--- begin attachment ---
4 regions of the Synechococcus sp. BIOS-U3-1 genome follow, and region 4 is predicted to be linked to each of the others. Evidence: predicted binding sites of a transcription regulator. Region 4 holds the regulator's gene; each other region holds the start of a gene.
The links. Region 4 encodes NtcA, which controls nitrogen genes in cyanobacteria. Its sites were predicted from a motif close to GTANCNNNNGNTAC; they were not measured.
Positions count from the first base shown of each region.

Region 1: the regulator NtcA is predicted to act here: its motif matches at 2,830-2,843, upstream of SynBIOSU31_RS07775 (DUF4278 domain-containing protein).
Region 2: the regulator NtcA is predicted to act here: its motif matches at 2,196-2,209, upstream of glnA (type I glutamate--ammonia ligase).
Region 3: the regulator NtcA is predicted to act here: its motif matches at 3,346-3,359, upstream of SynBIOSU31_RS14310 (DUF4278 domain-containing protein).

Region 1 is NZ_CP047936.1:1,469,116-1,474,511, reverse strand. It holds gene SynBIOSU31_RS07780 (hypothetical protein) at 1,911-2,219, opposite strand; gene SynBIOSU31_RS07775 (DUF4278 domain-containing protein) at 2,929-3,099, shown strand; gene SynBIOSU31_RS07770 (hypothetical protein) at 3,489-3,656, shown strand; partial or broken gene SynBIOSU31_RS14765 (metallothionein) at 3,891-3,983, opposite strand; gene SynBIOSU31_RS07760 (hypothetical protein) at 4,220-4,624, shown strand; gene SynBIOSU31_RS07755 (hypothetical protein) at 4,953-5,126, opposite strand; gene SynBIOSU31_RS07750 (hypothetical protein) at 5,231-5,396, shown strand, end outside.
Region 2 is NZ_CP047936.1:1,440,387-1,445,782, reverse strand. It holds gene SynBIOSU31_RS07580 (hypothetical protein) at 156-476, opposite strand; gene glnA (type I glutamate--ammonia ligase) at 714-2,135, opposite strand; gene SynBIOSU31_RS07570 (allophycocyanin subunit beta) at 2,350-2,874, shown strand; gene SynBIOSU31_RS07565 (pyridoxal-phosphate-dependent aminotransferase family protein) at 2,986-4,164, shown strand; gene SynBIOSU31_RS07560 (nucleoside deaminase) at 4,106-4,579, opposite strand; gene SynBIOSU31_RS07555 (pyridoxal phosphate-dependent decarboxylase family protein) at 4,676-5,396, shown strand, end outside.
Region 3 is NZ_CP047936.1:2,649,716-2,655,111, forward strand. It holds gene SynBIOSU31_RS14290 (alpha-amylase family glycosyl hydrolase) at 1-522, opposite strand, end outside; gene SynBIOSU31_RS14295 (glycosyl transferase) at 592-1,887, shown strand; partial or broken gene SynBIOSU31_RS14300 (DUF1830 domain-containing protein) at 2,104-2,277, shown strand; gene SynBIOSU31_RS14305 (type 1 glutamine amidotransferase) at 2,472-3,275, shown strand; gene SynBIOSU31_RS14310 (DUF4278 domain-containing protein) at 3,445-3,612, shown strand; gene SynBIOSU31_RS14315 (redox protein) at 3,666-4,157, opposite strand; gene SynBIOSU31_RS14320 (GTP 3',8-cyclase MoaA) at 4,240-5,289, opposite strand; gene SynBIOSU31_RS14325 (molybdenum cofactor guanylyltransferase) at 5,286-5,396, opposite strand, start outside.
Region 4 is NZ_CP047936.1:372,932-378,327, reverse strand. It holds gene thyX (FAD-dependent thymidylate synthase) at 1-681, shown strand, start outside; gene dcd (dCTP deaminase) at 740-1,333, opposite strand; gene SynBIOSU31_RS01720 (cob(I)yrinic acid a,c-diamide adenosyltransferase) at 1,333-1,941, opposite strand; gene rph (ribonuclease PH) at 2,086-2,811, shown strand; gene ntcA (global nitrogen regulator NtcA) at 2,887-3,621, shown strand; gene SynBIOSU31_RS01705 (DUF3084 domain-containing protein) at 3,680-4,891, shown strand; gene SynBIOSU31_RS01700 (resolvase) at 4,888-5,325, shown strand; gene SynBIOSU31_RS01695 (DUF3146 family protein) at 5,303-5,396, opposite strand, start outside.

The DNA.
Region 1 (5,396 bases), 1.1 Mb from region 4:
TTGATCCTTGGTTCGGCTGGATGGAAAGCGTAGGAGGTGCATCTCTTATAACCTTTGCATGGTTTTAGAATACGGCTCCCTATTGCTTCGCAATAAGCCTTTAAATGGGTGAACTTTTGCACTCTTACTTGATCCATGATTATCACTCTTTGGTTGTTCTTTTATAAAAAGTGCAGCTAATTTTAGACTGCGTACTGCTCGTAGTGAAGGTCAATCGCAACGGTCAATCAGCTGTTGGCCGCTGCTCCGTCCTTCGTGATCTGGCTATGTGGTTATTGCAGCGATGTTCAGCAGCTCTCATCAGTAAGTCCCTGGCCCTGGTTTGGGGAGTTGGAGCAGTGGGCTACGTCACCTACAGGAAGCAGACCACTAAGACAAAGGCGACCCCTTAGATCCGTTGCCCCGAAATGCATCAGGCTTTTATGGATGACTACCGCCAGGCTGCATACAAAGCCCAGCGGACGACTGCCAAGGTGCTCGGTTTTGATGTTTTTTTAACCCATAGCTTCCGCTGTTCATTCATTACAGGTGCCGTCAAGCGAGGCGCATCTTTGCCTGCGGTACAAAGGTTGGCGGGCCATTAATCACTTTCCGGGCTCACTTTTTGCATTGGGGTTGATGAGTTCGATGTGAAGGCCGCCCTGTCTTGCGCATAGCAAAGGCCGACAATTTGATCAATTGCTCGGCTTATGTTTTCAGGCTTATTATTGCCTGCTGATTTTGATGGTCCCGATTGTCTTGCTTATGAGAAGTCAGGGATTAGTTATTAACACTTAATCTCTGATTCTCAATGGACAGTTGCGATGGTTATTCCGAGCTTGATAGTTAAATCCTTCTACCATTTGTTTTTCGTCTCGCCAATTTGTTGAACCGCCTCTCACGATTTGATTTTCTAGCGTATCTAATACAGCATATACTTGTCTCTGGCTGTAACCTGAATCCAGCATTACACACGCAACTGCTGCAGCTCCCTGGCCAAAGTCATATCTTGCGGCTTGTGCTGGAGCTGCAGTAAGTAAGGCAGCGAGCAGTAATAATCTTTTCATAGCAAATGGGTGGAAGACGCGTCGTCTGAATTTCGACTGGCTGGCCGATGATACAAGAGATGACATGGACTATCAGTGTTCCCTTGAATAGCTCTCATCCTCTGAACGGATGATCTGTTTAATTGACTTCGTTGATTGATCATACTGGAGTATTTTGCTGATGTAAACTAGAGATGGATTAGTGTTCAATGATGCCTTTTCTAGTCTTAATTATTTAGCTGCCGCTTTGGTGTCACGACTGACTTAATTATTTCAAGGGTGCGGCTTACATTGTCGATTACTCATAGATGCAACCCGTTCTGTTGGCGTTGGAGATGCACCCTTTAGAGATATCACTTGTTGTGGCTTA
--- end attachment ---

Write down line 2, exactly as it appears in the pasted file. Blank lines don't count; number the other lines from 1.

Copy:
The links. Region 4 encodes NtcA, which controls nitrogen genes in cyanobacteria. Its sites were predicted from a motif close to GTANCNNNNGNTAC; they were not measured.